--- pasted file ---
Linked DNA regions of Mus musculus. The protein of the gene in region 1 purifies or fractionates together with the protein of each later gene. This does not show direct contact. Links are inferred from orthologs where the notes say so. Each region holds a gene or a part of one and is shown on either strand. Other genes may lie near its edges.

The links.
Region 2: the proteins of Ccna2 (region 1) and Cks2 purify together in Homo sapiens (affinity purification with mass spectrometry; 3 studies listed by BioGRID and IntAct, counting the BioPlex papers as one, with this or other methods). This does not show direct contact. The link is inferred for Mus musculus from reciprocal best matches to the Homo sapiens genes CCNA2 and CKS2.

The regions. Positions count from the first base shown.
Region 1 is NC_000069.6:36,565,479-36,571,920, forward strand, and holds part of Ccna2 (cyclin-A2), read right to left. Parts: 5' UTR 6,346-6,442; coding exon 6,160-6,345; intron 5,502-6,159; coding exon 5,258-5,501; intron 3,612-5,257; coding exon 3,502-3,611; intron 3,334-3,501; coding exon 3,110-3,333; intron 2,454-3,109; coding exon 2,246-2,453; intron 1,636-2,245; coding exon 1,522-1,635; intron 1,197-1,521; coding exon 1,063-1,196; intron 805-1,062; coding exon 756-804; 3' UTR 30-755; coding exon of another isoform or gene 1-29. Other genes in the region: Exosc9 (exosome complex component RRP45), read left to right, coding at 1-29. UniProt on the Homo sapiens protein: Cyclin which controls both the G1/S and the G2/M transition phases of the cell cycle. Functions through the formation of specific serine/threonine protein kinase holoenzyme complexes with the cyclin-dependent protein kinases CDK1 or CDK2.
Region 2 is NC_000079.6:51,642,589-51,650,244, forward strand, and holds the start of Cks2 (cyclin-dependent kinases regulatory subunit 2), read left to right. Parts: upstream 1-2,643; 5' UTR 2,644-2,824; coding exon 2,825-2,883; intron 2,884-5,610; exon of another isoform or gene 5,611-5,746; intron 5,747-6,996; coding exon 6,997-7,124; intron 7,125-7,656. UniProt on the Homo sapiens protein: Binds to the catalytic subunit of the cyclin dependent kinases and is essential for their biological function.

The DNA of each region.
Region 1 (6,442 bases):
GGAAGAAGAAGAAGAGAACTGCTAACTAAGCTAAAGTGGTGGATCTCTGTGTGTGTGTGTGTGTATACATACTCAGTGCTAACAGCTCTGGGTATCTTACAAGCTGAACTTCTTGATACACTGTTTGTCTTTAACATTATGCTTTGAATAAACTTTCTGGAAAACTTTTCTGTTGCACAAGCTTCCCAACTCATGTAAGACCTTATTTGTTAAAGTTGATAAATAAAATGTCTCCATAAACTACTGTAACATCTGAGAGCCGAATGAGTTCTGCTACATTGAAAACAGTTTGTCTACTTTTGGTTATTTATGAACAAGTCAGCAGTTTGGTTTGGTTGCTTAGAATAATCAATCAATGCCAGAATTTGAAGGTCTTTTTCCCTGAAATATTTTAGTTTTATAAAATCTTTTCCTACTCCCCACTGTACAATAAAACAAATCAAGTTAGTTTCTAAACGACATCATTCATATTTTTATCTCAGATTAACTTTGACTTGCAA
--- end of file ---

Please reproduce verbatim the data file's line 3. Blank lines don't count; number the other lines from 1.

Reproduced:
Region 2: the proteins of Ccna2 (region 1) and Cks2 purify together in Homo sapiens (affinity purification with mass spectrometry; 3 studies listed by BioGRID and IntAct, counting the BioPlex papers as one, with this or other methods). This does not show direct contact. The link is inferred for Mus musculus from reciprocal best matches to the Homo sapiens genes CCNA2 and CKS2.